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If

   The `#if' directive allows you to test the value of an arithmetic
expression, rather than the mere existence of one macro.  Its syntax is
     #if EXPRESSION
     CONTROLLED TEXT
     #endif /* EXPRESSION */
   EXPRESSION is a C expression of integer type, subject to stringent
restrictions.  It may contain
   * Integer constants.
   * Character constants, which are interpreted as they would be in
     normal code.
   * Arithmetic operators for addition, subtraction, multiplication,
     division, bitwise operations, shifts, comparisons, and logical
     operations (`&&' and `||').  The latter two obey the usual
     short-circuiting rules of standard C.
   * Macros.  All macros in the expression are expanded before actual
     computation of the expression's value begins.
   * Uses of the `defined' operator, which lets you check whether macros
     are defined in the middle of an `#if'.
   * Identifiers that are not macros, which are all considered to be the
     number zero.  This allows you to write `#if MACRO' instead of
     `#ifdef MACRO', if you know that MACRO, when defined, will always
     have a nonzero value.  Function-like macros used without their
     function call parentheses are also treated as zero.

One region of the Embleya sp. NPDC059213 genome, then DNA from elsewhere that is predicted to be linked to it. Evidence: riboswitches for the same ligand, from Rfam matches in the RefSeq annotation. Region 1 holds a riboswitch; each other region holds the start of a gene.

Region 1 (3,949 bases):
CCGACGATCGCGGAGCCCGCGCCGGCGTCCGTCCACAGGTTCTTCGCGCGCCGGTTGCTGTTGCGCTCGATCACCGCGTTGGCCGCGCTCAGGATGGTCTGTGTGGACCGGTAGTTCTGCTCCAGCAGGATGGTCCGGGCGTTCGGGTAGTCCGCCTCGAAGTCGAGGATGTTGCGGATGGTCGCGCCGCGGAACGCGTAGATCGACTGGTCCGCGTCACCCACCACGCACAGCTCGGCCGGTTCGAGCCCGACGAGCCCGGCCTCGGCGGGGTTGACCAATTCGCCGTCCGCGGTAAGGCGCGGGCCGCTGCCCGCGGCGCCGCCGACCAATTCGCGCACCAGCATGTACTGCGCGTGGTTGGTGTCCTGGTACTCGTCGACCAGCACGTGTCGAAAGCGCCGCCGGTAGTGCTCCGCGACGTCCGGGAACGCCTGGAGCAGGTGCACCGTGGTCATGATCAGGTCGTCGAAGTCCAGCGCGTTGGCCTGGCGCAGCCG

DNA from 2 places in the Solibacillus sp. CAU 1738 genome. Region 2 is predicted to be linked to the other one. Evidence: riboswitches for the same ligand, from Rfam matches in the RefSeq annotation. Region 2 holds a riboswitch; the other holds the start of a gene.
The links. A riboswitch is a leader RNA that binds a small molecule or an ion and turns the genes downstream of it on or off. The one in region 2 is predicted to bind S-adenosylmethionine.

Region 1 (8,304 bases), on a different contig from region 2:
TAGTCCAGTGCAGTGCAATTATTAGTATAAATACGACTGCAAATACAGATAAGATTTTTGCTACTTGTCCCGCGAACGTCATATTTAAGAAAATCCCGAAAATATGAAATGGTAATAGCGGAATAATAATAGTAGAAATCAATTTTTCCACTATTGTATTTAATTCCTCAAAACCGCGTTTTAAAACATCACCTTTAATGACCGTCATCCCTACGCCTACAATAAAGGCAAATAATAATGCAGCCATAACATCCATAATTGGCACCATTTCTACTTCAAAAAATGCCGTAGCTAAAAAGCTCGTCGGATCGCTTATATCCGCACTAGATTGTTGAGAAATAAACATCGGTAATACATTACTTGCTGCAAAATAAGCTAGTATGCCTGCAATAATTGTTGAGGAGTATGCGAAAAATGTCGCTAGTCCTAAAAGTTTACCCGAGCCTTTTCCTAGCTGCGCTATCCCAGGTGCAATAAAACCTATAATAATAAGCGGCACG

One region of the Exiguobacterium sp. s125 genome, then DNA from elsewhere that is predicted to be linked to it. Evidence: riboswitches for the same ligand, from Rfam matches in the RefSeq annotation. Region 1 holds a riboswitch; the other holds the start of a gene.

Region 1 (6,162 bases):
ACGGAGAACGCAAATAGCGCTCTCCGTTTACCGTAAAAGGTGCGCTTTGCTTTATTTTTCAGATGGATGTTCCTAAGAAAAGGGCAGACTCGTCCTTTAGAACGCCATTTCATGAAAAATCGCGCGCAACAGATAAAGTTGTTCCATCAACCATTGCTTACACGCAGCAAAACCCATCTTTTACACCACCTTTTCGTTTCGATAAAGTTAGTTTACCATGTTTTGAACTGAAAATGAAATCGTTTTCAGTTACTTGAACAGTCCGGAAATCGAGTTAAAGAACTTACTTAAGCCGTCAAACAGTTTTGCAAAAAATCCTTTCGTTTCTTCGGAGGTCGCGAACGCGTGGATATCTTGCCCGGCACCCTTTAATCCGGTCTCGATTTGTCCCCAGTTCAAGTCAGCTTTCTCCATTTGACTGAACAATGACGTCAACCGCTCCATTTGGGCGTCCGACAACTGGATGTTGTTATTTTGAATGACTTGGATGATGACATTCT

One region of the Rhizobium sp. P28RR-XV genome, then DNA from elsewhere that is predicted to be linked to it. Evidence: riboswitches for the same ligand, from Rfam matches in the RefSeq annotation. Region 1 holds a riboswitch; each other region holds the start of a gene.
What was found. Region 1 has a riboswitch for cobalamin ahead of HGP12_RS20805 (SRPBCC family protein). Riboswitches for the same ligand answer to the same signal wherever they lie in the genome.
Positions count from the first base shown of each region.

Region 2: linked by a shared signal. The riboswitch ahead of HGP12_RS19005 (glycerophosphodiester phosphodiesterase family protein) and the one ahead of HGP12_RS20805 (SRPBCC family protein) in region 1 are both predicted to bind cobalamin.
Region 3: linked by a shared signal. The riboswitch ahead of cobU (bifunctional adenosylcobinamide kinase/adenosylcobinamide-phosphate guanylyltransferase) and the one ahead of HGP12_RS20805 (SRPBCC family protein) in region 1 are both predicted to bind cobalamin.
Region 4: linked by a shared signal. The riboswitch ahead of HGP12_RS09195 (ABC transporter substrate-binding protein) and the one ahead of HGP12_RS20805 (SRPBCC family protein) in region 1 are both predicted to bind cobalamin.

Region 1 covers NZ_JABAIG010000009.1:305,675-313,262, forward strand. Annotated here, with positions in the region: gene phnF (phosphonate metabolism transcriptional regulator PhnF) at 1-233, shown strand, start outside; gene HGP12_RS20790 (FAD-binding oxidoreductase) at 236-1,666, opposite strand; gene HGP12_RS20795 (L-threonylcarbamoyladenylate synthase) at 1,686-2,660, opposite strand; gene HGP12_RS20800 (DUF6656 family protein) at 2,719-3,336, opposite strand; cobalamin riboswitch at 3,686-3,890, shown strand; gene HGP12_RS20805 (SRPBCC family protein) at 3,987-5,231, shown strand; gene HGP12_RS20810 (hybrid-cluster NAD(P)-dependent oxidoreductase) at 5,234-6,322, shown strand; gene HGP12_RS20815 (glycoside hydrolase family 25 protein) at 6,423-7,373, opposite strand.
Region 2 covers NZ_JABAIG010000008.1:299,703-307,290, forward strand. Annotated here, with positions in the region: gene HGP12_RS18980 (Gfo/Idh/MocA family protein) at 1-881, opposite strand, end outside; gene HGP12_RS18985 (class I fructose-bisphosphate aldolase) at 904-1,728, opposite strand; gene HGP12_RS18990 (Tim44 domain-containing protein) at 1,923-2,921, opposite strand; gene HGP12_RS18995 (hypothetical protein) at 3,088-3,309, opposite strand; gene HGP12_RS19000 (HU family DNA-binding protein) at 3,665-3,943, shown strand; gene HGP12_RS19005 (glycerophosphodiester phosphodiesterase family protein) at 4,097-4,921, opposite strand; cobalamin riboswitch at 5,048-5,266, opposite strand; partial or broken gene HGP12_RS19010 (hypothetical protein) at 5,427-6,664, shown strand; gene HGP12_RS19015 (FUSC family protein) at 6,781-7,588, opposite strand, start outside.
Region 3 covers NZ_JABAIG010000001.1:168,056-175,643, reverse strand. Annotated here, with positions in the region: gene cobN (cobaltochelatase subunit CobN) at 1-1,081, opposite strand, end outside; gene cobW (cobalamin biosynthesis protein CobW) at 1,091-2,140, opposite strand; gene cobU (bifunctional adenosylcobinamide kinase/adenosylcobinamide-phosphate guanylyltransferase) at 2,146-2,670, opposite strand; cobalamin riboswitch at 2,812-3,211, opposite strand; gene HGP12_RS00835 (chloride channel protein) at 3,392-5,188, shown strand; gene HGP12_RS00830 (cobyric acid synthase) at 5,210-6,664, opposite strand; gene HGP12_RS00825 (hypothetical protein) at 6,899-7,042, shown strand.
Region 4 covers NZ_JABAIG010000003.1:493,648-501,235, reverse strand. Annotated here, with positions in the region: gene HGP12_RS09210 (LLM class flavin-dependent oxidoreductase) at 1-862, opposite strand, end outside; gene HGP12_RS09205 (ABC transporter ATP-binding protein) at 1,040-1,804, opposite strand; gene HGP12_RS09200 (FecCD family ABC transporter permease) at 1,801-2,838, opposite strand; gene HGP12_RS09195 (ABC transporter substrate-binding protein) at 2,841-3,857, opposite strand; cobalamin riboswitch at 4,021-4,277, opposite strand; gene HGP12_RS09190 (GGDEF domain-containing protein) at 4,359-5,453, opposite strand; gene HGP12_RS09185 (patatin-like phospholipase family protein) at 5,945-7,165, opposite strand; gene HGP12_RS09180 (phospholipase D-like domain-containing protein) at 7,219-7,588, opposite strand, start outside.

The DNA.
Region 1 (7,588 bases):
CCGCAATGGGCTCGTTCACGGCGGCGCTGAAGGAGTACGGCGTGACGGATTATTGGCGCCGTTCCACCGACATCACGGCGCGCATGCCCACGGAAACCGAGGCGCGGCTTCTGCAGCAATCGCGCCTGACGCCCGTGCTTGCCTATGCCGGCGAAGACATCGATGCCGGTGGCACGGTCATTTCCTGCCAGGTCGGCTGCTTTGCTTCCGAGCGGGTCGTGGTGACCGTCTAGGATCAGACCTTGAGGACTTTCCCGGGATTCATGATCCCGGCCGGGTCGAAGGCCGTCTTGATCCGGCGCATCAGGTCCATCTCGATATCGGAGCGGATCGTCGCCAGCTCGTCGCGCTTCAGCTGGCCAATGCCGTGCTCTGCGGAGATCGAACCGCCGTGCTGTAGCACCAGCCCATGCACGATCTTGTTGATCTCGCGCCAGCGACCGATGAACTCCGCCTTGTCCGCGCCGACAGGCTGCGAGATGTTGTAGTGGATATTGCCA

In some contexts this shortcut is undesirable.  The `-Wundef'
     option causes GCC to warn whenever it encounters an identifier
     which is not a macro in an `#if'.
   The preprocessor does not know anything about types in the language.
Therefore, `sizeof' operators are not recognized in `#if', and neither
are `enum' constants.  They will be taken as identifiers which are not
macros, and replaced by zero.  In the case of `sizeof', this is likely
to cause the expression to be invalid.
   The preprocessor calculates the value of EXPRESSION.  It carries out
all calculations in the widest integer type known to the compiler; on
most machines supported by GCC this is 64 bits.  This is not the same
rule as the compiler uses to calculate the value of a constant
expression, and may give different results in some cases.  If the value
comes out to be nonzero, the `#if' succeeds and the CONTROLLED TEXT is
included; otherwise it is skipped.
   If EXPRESSION is not correctly formed, GCC issues an error and
treats the conditional as having failed.